Nuanced improvement for Washington wine industry

Adam Schulz of Incredible Bulk Wine Co. discusses supply and demand of Washington grapes and wine in February at the WineVit conference in Kennewick. (TJ Mullinax/Good Fruit Grower)

Bulk wine prices in Washington have climbed as out-of-state winemakers come to shop, while loosening pandemic restrictions have restored some on-premise demand and loyal drinkers seem to be trading up for more expensive bottles.

That’s the good news for the Washington wine industry, according to market experts during the “State of the Industry” session of WineVit, the convention marketed and organized by the Washington Winegrowers Association, held in early February.

“We’re starting to see a trend of more market acceptance” of Washington wines, said Adam Schulz, owner and founder of Incredible Bulk Wine Co. of Richland, Washington.

The bad news? Wine continues to lose ground in the retail market to spirits, and sales of bottles in the most common price ranges are dropping. 

“Those are some challenging consumer trends,” said Steve Fredricks, president of Turrentine Brokerage of Novato, California.

Meanwhile, any rise in demand comes with a question mark after historically small Washington crops.

“It’s hard to say if it’s all based on market acceptance or if it’s based on short crop loads,” Schulz said.

Washington’s bulk wine inventories spiked to more than 12 million gallons in 2018, at the tail end of what the industry considers a period of oversupply, Schulz said. Since then, growers have been removing acreage, while frost and heat, respectively, led to short crops in 2020 and 2021. Last year, Washington produced only about 200,000 gallons of bulk wine.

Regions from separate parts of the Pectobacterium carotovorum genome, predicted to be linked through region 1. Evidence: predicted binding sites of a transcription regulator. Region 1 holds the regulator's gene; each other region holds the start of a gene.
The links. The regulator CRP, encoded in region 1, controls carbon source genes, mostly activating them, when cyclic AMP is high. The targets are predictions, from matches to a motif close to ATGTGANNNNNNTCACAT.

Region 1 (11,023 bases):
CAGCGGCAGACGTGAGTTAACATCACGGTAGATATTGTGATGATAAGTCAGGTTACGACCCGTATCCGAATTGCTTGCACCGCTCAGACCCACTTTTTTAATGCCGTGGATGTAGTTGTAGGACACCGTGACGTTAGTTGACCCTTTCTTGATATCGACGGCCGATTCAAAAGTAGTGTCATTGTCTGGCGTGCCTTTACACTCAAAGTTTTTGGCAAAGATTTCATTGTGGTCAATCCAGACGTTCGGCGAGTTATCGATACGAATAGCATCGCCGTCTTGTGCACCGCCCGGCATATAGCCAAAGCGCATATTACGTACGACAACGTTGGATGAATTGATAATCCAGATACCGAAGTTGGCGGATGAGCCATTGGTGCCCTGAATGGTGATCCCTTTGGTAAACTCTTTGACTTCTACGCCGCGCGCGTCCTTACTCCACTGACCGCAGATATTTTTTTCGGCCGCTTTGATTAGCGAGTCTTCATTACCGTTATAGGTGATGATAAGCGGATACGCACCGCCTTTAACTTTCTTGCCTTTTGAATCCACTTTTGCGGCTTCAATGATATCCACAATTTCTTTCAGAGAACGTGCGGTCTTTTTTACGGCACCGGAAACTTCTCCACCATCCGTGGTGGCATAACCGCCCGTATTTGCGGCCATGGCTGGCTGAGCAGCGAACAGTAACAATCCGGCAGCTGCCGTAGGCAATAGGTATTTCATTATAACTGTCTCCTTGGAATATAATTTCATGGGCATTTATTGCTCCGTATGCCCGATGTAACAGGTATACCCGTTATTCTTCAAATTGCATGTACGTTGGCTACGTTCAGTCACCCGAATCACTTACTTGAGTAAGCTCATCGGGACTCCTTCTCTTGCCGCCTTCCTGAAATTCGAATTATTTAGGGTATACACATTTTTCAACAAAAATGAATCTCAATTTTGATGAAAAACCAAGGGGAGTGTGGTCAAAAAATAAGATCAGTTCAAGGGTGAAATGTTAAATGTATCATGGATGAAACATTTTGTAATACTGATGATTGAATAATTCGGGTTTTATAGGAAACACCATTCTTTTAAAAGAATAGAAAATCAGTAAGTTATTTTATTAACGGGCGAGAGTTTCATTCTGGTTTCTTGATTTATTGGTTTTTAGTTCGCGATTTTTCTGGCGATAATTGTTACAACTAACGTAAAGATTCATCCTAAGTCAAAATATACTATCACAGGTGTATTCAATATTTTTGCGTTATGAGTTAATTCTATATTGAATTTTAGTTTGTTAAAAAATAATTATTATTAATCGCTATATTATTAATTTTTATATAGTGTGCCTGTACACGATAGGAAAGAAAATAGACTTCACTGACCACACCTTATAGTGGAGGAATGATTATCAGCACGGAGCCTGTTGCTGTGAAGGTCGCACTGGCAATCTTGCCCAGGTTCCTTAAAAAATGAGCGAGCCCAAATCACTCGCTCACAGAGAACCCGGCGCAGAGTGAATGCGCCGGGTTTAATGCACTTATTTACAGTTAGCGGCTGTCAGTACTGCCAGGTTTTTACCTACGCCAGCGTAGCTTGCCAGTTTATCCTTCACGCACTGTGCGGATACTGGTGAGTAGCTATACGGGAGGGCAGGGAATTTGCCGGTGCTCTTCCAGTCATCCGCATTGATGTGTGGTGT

Most of the supply and price shifts have come from Cabernet and other reds. Bulk red prices were about $7.50 per gallon in 2018 but doubled that by the end of 2021, he said. 

For the 2022 vintage, the state may face some oversupply of reds, Schulz said, but the state also has more mid-sized wineries than it did 10 years ago, and those may be able to soak up some of that excess and diversify the market.

“That’s some of the opportunity I see,” he said in a follow-up interview with Good Fruit Grower.

Fredricks of Turrentine painted a global picture of supply gradually coming in line with demand after an effort in 2019 and 2020 to remove acreage and deliver less volume to wineries, driving up some bulk prices. Droughts in 2020 and 2021 brought supply even lower, while the pandemic and subsequent shipping challenges muddied the waters.

“We’ve moved past excess, but where are we in the supply and demand balance?” he said.

Sales of wine in two key price points — $8 to $12 and $12 to $15 — have been dropping or flat over the past two years. Those categories were growing before the pandemic struck.

“Key varietal and price point trends for the wine business are not positive for the past 12 months,” he said.

High-priced wine sales, on the other hand, have been growing for many years, as existing consumers trade up. In 2021, bottles selling for $50 or more jumped 47 percent over the previous year, he said.